In "The Jungle", why did the author go into such detail describing the wedding in the first chapter?
The author accomplishes two purposes in going into detail about the wedding recounted in the first chapter. First of all, he uses the occasion to introduce and develop the personalities of the narrative's central characters, Jurgus Rudkus and Ona Lukoszaite, as well as important members of their families. Having recently immigrated to America from Lithuania, Jurgus is confident that he will do well in his adopted homeland, and hopeful that life will not be as hard here as it was in his native land.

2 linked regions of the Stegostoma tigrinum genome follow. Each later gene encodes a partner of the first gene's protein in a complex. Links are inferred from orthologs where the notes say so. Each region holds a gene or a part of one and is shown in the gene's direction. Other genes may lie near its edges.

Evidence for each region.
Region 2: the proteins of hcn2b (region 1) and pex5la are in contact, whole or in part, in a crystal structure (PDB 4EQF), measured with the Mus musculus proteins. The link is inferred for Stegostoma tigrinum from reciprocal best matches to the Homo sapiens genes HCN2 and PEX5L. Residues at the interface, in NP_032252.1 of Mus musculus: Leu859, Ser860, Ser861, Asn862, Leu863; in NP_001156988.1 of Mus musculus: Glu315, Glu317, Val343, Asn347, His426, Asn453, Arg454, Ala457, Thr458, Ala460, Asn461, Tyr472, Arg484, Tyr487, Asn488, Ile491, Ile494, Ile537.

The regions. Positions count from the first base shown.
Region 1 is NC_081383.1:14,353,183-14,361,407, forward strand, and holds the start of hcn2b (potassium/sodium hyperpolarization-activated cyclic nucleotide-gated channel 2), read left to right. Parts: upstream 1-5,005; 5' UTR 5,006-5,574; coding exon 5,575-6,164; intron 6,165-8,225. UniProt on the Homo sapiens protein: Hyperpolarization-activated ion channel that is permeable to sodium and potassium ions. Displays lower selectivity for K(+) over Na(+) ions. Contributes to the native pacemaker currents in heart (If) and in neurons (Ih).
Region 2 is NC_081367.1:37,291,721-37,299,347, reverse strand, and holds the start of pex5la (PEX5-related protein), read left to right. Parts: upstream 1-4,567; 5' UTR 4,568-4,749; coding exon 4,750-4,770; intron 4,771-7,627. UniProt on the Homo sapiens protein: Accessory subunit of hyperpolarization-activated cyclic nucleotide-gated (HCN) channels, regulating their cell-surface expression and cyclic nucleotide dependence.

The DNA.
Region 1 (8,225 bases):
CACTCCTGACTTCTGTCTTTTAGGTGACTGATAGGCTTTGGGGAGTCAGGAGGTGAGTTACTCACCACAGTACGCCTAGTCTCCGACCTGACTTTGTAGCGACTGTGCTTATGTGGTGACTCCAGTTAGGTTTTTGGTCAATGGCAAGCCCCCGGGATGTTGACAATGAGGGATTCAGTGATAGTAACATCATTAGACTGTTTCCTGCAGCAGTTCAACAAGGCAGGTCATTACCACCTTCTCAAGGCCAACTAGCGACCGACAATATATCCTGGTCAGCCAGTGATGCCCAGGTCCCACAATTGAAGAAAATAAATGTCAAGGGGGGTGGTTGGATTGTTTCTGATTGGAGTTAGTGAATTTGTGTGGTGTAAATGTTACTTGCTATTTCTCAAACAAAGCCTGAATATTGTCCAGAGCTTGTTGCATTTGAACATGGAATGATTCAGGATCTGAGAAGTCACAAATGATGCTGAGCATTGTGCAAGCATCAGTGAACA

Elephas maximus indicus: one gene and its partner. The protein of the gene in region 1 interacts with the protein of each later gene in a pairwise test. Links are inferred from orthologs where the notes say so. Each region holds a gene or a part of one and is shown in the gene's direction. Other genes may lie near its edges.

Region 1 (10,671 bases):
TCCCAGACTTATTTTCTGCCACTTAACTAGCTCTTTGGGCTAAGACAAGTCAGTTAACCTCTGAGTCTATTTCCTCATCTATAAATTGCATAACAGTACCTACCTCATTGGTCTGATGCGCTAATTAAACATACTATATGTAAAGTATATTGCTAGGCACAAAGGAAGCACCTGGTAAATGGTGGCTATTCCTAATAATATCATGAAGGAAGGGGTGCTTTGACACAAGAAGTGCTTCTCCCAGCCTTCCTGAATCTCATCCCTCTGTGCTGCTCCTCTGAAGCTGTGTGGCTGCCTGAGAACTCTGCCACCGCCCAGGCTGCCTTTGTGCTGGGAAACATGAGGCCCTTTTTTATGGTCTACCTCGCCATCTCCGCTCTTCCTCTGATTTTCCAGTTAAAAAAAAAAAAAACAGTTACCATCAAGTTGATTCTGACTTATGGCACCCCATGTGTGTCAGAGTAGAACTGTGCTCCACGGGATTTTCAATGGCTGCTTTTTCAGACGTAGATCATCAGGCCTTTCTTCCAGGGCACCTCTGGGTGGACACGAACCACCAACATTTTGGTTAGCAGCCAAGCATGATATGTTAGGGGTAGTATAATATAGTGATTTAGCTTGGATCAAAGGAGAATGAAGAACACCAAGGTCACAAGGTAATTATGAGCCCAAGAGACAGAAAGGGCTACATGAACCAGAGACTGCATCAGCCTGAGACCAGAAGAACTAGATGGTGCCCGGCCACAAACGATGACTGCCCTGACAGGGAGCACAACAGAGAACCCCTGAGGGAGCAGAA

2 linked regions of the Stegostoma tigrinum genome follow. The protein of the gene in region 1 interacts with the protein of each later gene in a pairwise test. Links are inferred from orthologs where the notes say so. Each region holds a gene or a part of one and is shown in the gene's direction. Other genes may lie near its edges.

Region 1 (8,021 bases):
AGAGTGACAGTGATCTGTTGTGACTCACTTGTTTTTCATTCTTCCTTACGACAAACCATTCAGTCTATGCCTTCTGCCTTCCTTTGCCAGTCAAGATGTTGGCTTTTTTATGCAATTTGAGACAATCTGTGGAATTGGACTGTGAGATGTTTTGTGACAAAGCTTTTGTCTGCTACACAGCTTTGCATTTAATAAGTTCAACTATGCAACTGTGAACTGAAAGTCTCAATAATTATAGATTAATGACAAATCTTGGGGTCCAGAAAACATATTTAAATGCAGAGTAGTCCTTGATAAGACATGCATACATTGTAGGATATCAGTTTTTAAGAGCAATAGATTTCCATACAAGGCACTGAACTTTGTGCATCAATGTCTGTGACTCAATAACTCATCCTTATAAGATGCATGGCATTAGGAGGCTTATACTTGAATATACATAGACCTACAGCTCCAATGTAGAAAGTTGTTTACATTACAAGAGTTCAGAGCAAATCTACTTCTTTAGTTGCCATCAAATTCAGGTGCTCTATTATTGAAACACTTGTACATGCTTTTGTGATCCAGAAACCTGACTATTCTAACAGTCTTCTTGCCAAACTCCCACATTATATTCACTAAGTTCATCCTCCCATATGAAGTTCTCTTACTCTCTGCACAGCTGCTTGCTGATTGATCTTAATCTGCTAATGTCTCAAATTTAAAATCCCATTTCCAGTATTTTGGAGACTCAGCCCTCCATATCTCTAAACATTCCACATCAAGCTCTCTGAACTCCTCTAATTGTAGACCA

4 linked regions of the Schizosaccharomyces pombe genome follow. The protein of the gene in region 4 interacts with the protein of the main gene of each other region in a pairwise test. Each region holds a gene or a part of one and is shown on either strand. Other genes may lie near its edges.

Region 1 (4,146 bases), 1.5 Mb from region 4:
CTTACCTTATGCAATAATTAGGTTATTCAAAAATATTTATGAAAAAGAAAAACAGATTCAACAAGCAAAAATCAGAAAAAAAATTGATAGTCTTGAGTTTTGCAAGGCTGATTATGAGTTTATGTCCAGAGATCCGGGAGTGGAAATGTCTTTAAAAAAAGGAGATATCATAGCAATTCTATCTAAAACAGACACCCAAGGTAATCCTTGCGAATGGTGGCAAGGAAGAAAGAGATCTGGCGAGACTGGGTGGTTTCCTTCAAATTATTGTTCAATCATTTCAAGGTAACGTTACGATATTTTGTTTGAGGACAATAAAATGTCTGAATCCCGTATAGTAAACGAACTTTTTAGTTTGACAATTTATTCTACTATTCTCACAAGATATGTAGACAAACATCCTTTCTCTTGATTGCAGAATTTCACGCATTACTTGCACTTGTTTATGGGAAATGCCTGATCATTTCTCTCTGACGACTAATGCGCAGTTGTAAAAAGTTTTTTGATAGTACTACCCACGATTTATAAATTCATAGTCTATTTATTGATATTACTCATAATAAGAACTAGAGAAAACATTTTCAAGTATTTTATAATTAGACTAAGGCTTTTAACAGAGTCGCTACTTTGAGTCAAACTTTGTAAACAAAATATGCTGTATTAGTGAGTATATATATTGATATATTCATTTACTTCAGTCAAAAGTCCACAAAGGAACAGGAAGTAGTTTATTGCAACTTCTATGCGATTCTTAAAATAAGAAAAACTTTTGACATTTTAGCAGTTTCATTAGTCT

The wedding also gives the author also a chance to acquaint the reader with the history of Jurgus's family, detailing the beginnings of the courtship between Jurgus and Ona in the old country and also the financial setbacks they experienced there during that time, thus setting up the background for one of the central themes in the novel. Having started with nothing, the family is on an extremely tight budget, and, unfamiliar with the intricacies of buying and selling in the economic system, they are quickly duped into taking on more debt than they can comfortably handle. Unemployment is their greatest fear, and every able-bodied member of the group must work to make ends meet. Due to a series of unforeseen circumstances, the family becomes dependent on Ona's job at the meat packing plant, so she must endure conditions there no matter how difficult they become.